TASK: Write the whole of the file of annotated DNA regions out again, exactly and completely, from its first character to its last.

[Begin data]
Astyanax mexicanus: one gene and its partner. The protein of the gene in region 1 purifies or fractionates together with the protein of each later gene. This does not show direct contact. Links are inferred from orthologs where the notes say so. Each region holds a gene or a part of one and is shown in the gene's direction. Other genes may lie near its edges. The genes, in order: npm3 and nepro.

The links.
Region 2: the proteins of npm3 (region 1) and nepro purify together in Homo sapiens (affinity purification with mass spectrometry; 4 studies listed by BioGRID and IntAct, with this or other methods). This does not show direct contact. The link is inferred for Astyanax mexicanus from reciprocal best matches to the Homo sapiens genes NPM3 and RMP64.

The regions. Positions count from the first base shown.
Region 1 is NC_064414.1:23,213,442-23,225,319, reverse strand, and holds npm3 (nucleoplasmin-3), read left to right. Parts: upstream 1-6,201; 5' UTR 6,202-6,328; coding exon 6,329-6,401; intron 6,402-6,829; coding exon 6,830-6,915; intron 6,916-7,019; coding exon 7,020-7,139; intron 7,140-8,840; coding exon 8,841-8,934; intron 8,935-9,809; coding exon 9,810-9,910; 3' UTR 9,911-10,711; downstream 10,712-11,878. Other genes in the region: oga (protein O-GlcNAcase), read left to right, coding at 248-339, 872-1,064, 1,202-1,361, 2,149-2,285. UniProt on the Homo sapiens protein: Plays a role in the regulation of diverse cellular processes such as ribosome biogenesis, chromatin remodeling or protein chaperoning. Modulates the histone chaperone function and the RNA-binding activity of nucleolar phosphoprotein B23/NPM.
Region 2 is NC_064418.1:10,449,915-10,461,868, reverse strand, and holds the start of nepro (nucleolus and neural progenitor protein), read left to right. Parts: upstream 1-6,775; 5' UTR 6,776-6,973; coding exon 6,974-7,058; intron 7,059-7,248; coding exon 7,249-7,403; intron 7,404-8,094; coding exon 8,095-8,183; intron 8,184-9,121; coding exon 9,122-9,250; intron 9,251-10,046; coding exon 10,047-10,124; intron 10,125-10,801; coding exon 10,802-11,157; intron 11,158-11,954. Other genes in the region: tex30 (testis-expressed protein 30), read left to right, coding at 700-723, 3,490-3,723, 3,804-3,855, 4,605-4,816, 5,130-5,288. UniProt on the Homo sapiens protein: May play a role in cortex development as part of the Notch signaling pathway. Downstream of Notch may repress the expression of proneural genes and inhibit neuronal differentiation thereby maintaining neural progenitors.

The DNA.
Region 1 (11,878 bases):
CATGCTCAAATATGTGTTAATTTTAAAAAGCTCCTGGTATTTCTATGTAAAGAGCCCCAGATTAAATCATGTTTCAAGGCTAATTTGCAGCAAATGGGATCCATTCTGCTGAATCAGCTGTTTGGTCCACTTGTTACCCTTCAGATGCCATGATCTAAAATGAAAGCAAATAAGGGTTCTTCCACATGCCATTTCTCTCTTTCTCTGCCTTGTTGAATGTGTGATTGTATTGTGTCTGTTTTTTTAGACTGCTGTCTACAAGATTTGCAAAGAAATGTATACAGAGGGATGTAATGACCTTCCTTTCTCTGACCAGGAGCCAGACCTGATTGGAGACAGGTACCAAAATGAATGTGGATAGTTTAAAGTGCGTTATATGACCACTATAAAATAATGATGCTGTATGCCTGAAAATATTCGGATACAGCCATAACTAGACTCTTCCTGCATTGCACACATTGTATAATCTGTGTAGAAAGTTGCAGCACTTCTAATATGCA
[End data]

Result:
Astyanax mexicanus: one gene and its partner. The protein of the gene in region 1 purifies or fractionates together with the protein of each later gene. This does not show direct contact. Links are inferred from orthologs where the notes say so. Each region holds a gene or a part of one and is shown in the gene's direction. Other genes may lie near its edges. The genes, in order: npm3 and nepro.

The links.
Region 2: the proteins of npm3 (region 1) and nepro purify together in Homo sapiens (affinity purification with mass spectrometry; 4 studies listed by BioGRID and IntAct, with this or other methods). This does not show direct contact. The link is inferred for Astyanax mexicanus from reciprocal best matches to the Homo sapiens genes NPM3 and RMP64.

The regions. Positions count from the first base shown.
Region 1 is NC_064414.1:23,213,442-23,225,319, reverse strand, and holds npm3 (nucleoplasmin-3), read left to right. Parts: upstream 1-6,201; 5' UTR 6,202-6,328; coding exon 6,329-6,401; intron 6,402-6,829; coding exon 6,830-6,915; intron 6,916-7,019; coding exon 7,020-7,139; intron 7,140-8,840; coding exon 8,841-8,934; intron 8,935-9,809; coding exon 9,810-9,910; 3' UTR 9,911-10,711; downstream 10,712-11,878. Other genes in the region: oga (protein O-GlcNAcase), read left to right, coding at 248-339, 872-1,064, 1,202-1,361, 2,149-2,285. UniProt on the Homo sapiens protein: Plays a role in the regulation of diverse cellular processes such as ribosome biogenesis, chromatin remodeling or protein chaperoning. Modulates the histone chaperone function and the RNA-binding activity of nucleolar phosphoprotein B23/NPM.
Region 2 is NC_064418.1:10,449,915-10,461,868, reverse strand, and holds the start of nepro (nucleolus and neural progenitor protein), read left to right. Parts: upstream 1-6,775; 5' UTR 6,776-6,973; coding exon 6,974-7,058; intron 7,059-7,248; coding exon 7,249-7,403; intron 7,404-8,094; coding exon 8,095-8,183; intron 8,184-9,121; coding exon 9,122-9,250; intron 9,251-10,046; coding exon 10,047-10,124; intron 10,125-10,801; coding exon 10,802-11,157; intron 11,158-11,954. Other genes in the region: tex30 (testis-expressed protein 30), read left to right, coding at 700-723, 3,490-3,723, 3,804-3,855, 4,605-4,816, 5,130-5,288. UniProt on the Homo sapiens protein: May play a role in cortex development as part of the Notch signaling pathway. Downstream of Notch may repress the expression of proneural genes and inhibit neuronal differentiation thereby maintaining neural progenitors.

The DNA.
Region 1 (11,878 bases):
CATGCTCAAATATGTGTTAATTTTAAAAAGCTCCTGGTATTTCTATGTAAAGAGCCCCAGATTAAATCATGTTTCAAGGCTAATTTGCAGCAAATGGGATCCATTCTGCTGAATCAGCTGTTTGGTCCACTTGTTACCCTTCAGATGCCATGATCTAAAATGAAAGCAAATAAGGGTTCTTCCACATGCCATTTCTCTCTTTCTCTGCCTTGTTGAATGTGTGATTGTATTGTGTCTGTTTTTTTAGACTGCTGTCTACAAGATTTGCAAAGAAATGTATACAGAGGGATGTAATGACCTTCCTTTCTCTGACCAGGAGCCAGACCTGATTGGAGACAGGTACCAAAATGAATGTGGATAGTTTAAAGTGCGTTATATGACCACTATAAAATAATGATGCTGTATGCCTGAAAATATTCGGATACAGCCATAACTAGACTCTTCCTGCATTGCACACATTGTATAATCTGTGTAGAAAGTTGCAGCACTTCTAATATGCA